This is the traditional fail over scenario where you have a shared disk system that can mount file systems on either of the servers in the cluster.  Your instance and database file systems must be able to be mounted on either one of the servers.  Since the instance files can only be on one server at a time, it can only run on one server at a time.  This requires clustering software such as Tivoli System Automation (TSA which free with DB2 on Linux) that can automatically detect and move the file systems and start the instance after a failure.  You can have more than one instance in the cluster.  Under normal circumstances you can either have all instances on one server with the other server as a passive backup, or you can have some instances on each server with the surviving server taking over all instances in the event of a problem.  In the later scenario with two servers, you still need about 50% unused capacity in the cluster to allow full performance processing in the event that a server fails.  To decrease the unused capacity you can have clusters with more than two servers and designate one server as a passive backup for the rest of the cluster.  For example, you could create a 4-server cluster with three servers running at full capacity and one idle server.  In this case you only need about 25% unused capacity.  You just need to keep in mind that while the probability of two servers failing at the same time is low, but it is a possibility.  In addition to TSA, other clustering software options exist including Veritas Cluster Server, HACMP and Microsoft Cluster Server.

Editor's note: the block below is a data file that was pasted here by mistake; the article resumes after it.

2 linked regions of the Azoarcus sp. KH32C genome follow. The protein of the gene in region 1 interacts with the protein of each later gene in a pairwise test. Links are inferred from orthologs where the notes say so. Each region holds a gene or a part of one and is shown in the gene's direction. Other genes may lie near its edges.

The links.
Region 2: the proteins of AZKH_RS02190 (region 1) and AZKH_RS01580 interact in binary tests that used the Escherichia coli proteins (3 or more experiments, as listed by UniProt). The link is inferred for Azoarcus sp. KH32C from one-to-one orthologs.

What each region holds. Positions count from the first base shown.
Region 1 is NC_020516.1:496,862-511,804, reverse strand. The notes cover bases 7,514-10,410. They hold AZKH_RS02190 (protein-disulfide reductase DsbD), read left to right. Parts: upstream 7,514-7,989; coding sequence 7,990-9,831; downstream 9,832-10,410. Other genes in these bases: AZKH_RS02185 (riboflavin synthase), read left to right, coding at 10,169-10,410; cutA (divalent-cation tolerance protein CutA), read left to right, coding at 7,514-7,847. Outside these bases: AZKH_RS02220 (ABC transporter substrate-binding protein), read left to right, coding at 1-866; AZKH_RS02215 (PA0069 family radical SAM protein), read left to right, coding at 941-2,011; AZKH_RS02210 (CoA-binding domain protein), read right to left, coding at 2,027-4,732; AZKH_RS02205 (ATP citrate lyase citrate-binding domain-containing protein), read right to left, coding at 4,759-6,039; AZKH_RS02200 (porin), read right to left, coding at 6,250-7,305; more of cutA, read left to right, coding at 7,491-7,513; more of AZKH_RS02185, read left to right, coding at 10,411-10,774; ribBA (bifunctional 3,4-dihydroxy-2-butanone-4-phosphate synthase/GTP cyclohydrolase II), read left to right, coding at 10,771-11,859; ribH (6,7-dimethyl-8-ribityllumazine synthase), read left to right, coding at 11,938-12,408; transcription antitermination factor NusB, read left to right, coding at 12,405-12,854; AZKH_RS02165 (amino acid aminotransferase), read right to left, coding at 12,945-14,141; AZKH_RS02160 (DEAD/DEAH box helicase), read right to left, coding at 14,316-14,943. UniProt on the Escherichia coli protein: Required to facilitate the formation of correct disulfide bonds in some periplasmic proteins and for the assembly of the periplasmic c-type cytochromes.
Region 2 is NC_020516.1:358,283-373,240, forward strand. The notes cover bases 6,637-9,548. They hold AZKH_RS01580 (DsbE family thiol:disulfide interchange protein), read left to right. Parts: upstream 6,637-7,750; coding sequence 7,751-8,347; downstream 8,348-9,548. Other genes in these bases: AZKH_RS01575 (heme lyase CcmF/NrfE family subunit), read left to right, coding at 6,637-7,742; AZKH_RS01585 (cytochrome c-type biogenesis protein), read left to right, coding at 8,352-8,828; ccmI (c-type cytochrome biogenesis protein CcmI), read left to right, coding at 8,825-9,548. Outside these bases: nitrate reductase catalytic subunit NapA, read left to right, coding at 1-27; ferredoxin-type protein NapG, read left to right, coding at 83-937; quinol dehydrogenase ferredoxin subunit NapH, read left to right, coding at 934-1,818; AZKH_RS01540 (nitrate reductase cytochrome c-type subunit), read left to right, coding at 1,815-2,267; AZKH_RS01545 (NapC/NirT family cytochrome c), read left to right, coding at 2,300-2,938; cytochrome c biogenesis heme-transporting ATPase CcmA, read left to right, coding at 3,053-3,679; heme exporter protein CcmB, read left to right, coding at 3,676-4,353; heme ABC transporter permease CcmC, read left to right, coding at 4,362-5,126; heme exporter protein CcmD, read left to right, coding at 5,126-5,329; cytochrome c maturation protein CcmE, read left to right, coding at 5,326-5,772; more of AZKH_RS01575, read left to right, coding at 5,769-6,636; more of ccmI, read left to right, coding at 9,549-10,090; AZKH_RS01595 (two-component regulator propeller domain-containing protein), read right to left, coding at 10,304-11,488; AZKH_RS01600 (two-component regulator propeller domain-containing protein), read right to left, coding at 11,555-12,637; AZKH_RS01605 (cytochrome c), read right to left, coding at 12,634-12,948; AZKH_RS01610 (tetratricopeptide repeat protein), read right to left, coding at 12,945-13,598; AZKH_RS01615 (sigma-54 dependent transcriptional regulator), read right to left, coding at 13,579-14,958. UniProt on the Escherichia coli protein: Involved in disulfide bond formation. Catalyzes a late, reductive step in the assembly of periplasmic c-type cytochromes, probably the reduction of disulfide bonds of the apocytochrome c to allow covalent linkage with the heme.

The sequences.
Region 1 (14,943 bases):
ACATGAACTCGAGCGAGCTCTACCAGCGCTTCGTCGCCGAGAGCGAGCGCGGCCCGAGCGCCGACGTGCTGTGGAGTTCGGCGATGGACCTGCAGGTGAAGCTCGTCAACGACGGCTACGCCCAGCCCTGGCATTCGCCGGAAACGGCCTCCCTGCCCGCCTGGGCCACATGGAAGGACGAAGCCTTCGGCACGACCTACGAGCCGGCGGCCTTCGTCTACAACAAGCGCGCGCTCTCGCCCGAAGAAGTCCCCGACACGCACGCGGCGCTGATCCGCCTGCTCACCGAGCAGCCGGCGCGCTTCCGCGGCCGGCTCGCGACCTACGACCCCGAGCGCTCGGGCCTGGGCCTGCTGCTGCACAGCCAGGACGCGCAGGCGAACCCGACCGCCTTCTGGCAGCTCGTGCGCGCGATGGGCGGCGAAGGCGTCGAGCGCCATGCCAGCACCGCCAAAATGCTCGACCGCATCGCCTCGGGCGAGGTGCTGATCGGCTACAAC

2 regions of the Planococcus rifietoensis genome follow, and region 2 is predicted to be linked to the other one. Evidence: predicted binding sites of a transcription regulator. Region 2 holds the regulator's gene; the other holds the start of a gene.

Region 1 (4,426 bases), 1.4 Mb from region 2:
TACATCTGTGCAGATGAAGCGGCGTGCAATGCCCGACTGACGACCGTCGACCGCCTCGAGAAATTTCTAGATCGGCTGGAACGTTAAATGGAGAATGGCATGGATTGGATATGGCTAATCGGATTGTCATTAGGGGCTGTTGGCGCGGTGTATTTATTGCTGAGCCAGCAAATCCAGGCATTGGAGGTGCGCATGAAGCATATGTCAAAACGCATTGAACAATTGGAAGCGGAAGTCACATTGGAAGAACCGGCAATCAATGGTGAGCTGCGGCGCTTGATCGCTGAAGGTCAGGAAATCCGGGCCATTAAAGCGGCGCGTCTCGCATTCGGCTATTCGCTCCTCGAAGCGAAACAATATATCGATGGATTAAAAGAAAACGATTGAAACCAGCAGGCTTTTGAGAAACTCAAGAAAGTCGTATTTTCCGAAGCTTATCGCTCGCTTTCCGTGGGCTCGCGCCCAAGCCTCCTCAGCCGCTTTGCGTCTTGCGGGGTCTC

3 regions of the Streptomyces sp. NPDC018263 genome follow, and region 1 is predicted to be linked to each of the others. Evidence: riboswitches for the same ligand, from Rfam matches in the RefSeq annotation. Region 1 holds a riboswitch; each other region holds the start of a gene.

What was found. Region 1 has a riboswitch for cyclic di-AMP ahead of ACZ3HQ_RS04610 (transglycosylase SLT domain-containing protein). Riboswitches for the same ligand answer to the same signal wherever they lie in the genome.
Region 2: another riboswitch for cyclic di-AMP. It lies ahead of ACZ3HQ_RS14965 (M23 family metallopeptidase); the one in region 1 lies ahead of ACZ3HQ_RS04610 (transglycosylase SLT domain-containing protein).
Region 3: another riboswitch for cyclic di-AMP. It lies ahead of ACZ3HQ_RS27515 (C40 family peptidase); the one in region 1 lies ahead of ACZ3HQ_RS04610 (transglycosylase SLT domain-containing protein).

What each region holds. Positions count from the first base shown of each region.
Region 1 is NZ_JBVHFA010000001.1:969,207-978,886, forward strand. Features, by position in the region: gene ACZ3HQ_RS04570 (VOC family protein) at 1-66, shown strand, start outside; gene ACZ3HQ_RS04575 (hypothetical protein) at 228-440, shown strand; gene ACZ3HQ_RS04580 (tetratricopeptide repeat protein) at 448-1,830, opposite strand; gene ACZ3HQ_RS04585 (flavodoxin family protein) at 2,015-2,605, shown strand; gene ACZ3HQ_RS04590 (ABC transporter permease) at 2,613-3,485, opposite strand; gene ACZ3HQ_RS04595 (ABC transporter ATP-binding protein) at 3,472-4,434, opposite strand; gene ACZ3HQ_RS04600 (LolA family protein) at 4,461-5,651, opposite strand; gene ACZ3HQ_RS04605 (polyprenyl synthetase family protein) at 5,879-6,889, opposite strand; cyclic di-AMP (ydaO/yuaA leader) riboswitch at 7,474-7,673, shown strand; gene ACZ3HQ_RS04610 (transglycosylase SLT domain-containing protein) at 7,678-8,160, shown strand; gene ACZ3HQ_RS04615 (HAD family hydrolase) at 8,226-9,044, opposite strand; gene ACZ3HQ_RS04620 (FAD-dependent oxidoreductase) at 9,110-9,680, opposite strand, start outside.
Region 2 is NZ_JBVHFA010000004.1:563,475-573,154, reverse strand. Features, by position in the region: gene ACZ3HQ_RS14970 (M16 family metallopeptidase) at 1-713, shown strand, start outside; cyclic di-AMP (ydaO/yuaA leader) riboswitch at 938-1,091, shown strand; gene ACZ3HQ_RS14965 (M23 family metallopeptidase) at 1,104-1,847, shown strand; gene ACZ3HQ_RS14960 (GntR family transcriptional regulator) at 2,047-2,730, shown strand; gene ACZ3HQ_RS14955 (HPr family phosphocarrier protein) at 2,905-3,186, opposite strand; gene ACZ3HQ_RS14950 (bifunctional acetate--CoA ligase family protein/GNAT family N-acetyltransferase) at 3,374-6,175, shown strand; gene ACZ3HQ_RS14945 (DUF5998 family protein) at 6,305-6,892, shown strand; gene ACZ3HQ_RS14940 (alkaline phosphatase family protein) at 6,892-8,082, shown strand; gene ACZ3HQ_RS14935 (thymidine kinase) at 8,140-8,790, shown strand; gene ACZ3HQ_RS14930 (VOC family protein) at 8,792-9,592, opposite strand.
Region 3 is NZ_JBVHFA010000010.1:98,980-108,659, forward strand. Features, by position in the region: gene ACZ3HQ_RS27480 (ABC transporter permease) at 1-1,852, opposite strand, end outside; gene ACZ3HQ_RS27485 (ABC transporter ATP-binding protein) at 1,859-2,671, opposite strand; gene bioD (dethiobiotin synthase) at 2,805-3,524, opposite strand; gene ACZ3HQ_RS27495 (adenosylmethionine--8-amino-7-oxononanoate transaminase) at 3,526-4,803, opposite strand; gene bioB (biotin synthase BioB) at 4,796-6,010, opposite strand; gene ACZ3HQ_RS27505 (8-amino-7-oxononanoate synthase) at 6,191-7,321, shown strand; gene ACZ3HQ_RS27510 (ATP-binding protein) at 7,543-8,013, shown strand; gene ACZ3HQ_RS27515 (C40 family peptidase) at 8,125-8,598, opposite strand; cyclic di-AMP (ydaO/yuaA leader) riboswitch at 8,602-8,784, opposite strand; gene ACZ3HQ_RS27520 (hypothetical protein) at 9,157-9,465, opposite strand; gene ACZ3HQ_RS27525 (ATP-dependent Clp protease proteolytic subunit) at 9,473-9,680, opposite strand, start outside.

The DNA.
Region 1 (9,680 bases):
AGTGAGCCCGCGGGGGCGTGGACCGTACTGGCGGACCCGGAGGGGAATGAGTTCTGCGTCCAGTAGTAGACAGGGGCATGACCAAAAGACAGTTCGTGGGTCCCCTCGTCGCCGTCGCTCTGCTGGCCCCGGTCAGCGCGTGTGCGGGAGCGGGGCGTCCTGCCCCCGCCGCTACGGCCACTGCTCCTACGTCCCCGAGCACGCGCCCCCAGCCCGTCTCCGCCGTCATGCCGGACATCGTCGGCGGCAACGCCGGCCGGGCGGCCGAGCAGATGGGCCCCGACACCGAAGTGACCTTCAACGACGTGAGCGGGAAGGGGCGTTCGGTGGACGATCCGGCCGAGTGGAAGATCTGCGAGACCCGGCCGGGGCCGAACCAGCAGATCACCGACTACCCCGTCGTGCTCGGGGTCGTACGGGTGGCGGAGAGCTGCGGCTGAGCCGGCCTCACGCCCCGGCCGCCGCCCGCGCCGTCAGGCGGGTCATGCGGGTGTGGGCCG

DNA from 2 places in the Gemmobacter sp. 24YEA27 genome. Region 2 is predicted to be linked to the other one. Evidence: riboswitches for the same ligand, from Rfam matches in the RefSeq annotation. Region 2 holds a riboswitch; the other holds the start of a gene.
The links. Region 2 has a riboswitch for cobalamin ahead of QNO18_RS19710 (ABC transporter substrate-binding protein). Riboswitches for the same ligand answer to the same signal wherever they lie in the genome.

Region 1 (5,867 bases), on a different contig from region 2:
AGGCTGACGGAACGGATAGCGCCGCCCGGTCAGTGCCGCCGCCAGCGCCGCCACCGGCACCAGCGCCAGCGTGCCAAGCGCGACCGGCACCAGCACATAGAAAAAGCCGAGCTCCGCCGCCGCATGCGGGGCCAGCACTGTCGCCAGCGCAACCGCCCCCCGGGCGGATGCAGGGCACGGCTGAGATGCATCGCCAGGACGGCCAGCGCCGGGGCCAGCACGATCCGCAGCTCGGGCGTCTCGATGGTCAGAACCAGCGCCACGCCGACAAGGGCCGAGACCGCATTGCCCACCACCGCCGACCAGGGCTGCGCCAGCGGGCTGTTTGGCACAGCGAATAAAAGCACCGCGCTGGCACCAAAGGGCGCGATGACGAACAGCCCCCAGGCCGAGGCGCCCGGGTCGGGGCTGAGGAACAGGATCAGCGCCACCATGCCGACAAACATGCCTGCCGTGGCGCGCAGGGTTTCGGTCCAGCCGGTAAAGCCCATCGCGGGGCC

Advantages

·      Low cost

·      Proven technology -  This failover practice has been in use for years

·      With minimal configuration, many of the clustering software offerings can detect database failures and perform the fail over. 

 

Disadvantages

·      Database is a single point of failure.  Having the data on RAID helps, but not for logical corruption such as when someone deletes a file.